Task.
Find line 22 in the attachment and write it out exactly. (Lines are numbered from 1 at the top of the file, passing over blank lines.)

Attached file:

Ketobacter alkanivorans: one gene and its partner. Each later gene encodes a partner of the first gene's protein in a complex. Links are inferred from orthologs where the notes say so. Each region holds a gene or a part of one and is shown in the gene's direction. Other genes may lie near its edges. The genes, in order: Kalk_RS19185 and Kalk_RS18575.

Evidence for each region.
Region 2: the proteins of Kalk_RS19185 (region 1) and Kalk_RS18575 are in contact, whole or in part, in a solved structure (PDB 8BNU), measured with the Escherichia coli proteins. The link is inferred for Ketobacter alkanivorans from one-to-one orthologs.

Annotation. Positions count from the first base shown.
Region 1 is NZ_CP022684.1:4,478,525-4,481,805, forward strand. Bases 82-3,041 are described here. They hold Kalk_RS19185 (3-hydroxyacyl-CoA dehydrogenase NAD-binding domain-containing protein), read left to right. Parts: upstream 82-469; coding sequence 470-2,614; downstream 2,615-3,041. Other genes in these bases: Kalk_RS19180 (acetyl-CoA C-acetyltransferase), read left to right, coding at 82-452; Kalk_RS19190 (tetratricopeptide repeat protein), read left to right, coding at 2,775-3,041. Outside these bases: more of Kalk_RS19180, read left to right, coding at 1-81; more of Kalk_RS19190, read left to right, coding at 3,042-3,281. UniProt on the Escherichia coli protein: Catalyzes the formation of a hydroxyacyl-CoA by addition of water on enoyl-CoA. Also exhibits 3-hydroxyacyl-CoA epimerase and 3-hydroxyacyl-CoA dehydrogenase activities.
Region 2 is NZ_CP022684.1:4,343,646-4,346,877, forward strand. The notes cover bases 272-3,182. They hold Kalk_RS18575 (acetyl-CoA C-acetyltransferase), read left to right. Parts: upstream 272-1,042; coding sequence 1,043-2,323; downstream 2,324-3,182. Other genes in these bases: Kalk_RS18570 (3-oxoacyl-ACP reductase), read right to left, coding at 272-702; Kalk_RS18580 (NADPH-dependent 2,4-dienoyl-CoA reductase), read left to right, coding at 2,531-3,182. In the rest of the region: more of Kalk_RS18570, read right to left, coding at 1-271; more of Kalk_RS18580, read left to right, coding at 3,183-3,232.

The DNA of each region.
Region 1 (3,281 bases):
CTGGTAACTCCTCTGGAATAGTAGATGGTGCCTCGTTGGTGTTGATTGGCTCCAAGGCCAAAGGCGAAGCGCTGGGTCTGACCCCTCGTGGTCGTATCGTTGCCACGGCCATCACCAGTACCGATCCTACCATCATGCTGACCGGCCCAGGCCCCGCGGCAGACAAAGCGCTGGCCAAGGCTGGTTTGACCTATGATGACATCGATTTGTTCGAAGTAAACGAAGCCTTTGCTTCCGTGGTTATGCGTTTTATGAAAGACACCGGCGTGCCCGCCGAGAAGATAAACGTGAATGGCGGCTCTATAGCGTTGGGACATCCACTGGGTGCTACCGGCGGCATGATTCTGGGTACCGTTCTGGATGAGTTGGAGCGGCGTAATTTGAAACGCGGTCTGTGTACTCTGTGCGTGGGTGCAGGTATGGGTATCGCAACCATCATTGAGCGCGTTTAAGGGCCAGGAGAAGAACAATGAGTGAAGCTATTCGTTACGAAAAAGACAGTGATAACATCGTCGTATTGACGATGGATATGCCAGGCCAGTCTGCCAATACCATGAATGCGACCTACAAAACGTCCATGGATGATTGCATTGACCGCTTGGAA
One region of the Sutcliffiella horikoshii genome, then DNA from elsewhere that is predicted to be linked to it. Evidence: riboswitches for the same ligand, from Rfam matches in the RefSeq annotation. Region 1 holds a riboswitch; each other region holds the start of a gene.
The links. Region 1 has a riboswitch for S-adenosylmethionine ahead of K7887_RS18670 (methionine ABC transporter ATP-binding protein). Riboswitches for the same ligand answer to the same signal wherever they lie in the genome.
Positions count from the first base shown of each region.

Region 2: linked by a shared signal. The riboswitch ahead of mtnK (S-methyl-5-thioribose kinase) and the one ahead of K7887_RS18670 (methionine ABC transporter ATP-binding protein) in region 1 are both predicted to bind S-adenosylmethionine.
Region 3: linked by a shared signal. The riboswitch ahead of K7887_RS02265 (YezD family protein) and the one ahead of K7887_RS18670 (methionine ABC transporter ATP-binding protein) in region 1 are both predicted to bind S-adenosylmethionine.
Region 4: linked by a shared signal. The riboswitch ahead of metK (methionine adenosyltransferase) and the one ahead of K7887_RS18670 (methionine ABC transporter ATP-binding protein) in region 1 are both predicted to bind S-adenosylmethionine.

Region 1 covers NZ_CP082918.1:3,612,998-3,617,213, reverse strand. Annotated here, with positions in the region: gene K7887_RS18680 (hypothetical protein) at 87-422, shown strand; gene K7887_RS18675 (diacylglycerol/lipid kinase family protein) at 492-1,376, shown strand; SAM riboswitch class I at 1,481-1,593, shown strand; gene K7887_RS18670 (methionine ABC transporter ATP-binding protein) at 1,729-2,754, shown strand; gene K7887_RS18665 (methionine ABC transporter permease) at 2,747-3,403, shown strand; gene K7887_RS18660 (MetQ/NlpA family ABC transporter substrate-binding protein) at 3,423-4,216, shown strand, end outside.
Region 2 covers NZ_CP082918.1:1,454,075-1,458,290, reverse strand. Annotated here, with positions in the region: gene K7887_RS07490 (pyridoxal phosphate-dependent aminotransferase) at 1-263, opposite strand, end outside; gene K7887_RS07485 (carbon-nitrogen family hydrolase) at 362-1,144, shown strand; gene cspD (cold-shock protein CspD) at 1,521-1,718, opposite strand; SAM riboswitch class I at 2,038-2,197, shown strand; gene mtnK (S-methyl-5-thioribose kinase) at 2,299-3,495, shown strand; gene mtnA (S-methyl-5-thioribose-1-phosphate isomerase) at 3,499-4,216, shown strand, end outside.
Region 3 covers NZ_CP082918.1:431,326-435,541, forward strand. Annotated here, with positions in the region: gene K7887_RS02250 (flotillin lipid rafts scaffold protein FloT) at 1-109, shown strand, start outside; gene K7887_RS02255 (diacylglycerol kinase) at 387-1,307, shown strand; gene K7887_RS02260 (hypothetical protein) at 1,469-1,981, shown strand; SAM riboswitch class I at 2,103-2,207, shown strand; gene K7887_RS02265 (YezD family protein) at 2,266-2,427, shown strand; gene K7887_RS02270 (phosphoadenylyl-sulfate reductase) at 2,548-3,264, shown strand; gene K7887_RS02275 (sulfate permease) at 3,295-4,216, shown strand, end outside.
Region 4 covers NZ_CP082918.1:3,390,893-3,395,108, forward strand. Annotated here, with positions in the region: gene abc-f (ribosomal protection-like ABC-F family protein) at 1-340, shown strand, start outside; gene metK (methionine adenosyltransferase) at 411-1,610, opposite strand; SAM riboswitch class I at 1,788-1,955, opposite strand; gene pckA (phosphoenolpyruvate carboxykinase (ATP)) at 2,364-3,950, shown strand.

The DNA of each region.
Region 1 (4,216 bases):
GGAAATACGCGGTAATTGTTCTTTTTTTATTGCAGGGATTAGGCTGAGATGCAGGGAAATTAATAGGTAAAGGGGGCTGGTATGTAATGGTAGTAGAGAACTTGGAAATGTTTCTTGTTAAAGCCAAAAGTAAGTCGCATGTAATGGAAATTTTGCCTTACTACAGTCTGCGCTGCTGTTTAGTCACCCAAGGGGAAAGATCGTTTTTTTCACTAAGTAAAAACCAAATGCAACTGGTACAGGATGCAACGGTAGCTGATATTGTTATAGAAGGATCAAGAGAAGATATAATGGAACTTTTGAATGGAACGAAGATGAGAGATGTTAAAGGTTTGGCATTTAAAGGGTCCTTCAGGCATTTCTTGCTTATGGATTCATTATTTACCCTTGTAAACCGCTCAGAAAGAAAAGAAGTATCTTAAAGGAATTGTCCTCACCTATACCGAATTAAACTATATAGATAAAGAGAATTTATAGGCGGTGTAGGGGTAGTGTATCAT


GGAAATACGCGGTAATTGTTCTTTTTTTATTGCAGGGATTAGGCTGAGATGCAGGGAAATTAATAGGTAAAGGGGGCTGGTATGTAATGGTAGTAGAGAACTTGGAAATGTTTCTTGTTAAAGCCAAAAGTAAGTCGCATGTAATGGAAATTTTGCCTTACTACAGTCTGCGCTGCTGTTTAGTCACCCAAGGGGAAAGATCGTTTTTTTCACTAAGTAAAAACCAAATGCAACTGGTACAGGATGCAACGGTAGCTGATATTGTTATAGAAGGATCAAGAGAAGATATAATGGAACTTTTGAATGGAACGAAGATGAGAGATGTTAAAGGTTTGGCATTTAAAGGGTCCTTCAGGCATTTCTTGCTTATGGATTCATTATTTACCCTTGTAAACCGCTCAGAAAGAAAAGAAGTATCTTAAAGGAATTGTCCTCACCTATACCGAATTAAACTATATAGATAAAGAGAATTTATAGGCGGTGTAGGGGTAGTGTATCAT